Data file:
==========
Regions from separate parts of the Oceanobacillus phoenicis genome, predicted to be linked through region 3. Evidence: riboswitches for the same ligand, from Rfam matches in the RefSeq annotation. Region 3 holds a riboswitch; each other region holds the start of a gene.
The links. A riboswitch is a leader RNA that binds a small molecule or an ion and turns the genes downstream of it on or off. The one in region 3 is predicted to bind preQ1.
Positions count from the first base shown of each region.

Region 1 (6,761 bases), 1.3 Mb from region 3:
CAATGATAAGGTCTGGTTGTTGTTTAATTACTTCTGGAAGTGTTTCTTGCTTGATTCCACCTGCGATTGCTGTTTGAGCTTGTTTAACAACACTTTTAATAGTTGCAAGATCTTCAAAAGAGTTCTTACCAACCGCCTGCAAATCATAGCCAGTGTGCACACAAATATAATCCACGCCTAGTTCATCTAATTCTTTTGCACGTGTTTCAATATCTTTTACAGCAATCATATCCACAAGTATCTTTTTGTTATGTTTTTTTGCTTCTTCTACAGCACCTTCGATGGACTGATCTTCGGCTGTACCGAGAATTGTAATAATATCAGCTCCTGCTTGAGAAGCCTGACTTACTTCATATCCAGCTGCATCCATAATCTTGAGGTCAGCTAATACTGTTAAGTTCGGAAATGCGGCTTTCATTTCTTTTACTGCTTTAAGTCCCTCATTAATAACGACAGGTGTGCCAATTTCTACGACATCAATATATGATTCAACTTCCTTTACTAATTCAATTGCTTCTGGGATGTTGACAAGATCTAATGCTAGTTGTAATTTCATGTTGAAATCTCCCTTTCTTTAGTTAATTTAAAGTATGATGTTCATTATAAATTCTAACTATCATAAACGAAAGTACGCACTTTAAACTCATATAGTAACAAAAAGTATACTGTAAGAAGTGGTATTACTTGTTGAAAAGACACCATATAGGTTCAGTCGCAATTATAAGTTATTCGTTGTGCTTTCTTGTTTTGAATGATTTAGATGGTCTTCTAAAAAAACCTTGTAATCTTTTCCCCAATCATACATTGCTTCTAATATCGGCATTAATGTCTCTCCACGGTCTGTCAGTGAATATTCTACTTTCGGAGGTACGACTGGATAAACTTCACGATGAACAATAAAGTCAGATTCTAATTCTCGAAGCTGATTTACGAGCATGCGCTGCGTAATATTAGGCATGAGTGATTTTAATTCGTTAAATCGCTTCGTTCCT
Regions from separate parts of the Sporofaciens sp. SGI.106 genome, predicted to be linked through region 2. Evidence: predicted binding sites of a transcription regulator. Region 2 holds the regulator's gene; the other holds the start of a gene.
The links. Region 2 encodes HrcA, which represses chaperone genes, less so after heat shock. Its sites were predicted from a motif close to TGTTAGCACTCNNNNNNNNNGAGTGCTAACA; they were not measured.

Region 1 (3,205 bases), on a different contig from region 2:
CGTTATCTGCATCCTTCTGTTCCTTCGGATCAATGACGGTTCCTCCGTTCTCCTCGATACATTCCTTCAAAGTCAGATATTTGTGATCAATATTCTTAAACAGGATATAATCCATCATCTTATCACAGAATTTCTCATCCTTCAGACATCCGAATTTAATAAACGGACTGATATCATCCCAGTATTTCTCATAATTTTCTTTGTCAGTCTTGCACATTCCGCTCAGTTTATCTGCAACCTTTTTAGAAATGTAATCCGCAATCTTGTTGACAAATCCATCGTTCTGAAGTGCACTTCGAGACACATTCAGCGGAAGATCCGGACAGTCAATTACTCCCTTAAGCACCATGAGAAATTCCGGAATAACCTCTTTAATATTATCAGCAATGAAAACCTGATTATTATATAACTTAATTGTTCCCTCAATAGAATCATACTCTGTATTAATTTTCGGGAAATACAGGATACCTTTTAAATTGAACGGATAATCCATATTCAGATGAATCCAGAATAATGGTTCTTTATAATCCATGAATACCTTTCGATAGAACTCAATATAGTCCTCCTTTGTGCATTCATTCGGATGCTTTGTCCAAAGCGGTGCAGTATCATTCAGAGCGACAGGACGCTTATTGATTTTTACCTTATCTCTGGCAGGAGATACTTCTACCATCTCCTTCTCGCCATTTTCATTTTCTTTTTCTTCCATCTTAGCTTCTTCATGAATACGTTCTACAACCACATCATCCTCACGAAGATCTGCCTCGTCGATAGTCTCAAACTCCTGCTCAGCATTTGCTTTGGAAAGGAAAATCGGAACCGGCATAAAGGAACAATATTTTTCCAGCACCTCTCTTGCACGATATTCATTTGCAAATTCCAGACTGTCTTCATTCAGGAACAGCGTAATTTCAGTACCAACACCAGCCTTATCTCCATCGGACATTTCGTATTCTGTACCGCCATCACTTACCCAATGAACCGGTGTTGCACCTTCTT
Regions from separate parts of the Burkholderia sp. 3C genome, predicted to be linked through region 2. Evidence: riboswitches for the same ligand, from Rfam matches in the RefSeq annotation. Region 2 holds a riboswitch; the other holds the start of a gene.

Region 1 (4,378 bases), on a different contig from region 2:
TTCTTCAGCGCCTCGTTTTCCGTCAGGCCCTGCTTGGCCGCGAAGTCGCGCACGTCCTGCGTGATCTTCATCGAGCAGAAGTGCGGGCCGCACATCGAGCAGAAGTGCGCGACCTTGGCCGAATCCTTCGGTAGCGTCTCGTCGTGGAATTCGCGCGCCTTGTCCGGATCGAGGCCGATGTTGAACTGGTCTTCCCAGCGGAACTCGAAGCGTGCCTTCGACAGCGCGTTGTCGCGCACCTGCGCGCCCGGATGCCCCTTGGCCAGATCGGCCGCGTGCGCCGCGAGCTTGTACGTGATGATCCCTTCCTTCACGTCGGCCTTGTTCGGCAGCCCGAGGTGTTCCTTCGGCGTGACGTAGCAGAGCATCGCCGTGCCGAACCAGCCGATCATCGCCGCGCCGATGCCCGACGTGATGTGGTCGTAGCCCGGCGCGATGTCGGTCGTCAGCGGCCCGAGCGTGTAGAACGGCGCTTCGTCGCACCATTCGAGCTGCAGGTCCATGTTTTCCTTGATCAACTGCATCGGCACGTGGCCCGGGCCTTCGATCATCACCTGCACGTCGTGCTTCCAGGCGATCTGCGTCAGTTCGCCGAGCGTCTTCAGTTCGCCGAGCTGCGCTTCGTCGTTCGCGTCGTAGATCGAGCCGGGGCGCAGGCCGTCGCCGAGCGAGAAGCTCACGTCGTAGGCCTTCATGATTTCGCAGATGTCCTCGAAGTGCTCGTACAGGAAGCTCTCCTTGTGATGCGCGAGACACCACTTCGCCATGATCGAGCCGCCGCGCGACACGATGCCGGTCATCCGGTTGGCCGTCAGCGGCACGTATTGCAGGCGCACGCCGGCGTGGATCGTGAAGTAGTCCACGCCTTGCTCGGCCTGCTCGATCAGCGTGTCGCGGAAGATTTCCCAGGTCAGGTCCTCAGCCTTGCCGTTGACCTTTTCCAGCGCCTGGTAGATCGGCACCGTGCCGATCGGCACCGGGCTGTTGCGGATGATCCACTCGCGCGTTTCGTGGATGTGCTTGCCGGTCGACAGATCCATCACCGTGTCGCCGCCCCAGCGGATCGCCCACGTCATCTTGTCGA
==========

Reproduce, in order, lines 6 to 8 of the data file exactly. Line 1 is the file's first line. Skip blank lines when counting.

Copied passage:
Regions from separate parts of the Sporofaciens sp. SGI.106 genome, predicted to be linked through region 2. Evidence: predicted binding sites of a transcription regulator. Region 2 holds the regulator's gene; the other holds the start of a gene.
The links. Region 2 encodes HrcA, which represses chaperone genes, less so after heat shock. Its sites were predicted from a motif close to TGTTAGCACTCNNNNNNNNNGAGTGCTAACA; they were not measured.

Region 1 (3,205 bases), on a different contig from region 2: